connected to the judge's work. she is in stable condition this morning and is expected to survive. this morning new york city police commissioner bill bratton is facing new criticism for comments he made about how to interact with the city's homeless population. on monday our cbs station in new york showed bratton a picture of a homeless woman and asked about homelessness in the city. >> on saturday night -- >> if this is so upsetting to you, don't give. one of the quickest ways to get rid of them is not to give to them. >> after the mayor's news conference, two aides contacted the cbs station for the location of the woman and sent outreach services to the area but she had moved by monday afternoon. a major new study on blood pressure is the talk of the medical world this morning. researchers say in some cases, lower numbers could save lives. the findings are published in the "new england journal of medicine medicine." our dr. tara narula is a cardiologist at lennox hill hospital in new york. good morning. >> good morning, charlie.
this is good news, isn't it? >> it's excellent news. this is really exciting for cardiologists. high blood pressure affects one in three americans, costs us $46 billion a year. essentially at this point only 50% of high americans who have high blood pressure have it under control based on the recommended guidelines. most americans should keep the top number under 140 unless you're over 60 in which case it can be under 150. but how low should we go? should we push the blood pressure down further to reduce events? researchers took 9,000 individuals over the age of 50 at increased cardiovascular risk. one group had standard treatment of blood pressures and got their numbers below 140. the other group had medication to drop their pressures below 120. what they found were results so compelling in favor of the intensive medication group that they stopped the trial early. they found a 25% reduction in a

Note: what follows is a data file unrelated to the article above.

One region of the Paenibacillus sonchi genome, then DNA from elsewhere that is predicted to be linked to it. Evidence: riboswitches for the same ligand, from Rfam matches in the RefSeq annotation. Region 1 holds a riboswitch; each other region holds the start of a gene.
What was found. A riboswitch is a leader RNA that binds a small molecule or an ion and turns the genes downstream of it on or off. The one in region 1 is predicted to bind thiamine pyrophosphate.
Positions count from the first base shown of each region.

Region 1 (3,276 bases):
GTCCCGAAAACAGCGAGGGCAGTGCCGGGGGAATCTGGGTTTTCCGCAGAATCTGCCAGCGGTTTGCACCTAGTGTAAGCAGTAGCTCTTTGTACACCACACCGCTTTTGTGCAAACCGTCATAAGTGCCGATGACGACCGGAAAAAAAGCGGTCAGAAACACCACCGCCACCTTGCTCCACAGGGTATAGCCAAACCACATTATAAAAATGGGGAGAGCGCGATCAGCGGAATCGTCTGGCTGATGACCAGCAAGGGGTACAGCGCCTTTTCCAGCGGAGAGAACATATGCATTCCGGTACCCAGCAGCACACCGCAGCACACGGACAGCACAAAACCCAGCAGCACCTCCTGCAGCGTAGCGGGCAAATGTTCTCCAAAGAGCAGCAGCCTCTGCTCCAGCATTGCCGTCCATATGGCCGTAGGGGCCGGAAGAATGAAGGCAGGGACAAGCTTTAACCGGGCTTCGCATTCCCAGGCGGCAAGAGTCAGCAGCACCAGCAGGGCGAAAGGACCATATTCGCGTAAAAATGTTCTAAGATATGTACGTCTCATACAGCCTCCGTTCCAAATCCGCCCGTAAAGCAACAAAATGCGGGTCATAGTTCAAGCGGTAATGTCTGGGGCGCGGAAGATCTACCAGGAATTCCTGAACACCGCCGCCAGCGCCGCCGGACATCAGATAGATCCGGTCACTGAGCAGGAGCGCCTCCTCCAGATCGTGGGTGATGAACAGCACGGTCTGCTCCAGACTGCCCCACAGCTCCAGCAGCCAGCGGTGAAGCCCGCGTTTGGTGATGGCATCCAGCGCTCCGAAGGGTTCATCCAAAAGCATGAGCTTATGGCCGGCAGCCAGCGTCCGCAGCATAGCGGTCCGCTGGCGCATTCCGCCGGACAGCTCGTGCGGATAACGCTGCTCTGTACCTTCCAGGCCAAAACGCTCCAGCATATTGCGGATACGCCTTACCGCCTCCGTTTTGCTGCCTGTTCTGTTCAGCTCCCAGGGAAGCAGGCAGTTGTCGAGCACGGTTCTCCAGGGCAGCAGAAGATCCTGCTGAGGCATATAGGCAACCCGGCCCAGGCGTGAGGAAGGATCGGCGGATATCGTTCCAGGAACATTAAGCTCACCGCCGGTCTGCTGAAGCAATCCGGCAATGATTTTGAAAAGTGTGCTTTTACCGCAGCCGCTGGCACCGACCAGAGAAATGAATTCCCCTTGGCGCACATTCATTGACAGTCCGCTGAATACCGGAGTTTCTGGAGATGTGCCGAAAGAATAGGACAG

combined end point of what we included and that was heart attack, stroke, heart failure, cardiovascular death. a 38% reduction in heart failure and a 27% reduction in total death. >> how did they get it down? >> they used medication. to get it down to less than 120, they had to use about three medications as opposed to the standard group which they had to use two medications. >> so do the guidelines apply to everybody? >> that's an important question people want to know. do i have to call my doctor. >> do i have to call my doctor? hello, doctor. >> no, not everybody -- this is not an emergency. not everybody has to rush to their doctor. this applies to some americans, not all. so it's practice changing for some. the population studied in this trial were not a certain population. it wasn't people under 50, it wasn't people at low risk, it wasn't anybody with diabetes or stroke. so none of those people are people that would be eligible. it's estimated that those who might be eligible for intensive treatment are about 7% of
already treated for high blood pressure. the best part of this study is that it opens the dialogue so people can call their doctor and say do i qualify, am i eligible, should i push it down, what are the risks. >> i think bottom line, correct me if i'm wrong, if you are a healthy individual and your blood pressure is about 135, 138, what you might look at this and say it's worth it getting my blood pressure lower? >> it is. this definitely raises that question. should we be getting it lower. >> and not just with medications but with lifestyle changes. >> and that's a big part of this study too. it's not just about medications, it's about exercise, watching your salts, keeping your weight in check. all of those other lifestyle factors that include it. importantly in this study there's no free lunch, so there were side effects. there was an increased risk of kidney failure, fainting, low blood pressure and some changes in the blood chemistry. so you have to have the discussion with your doctor. >> thank you, dr. tara narula.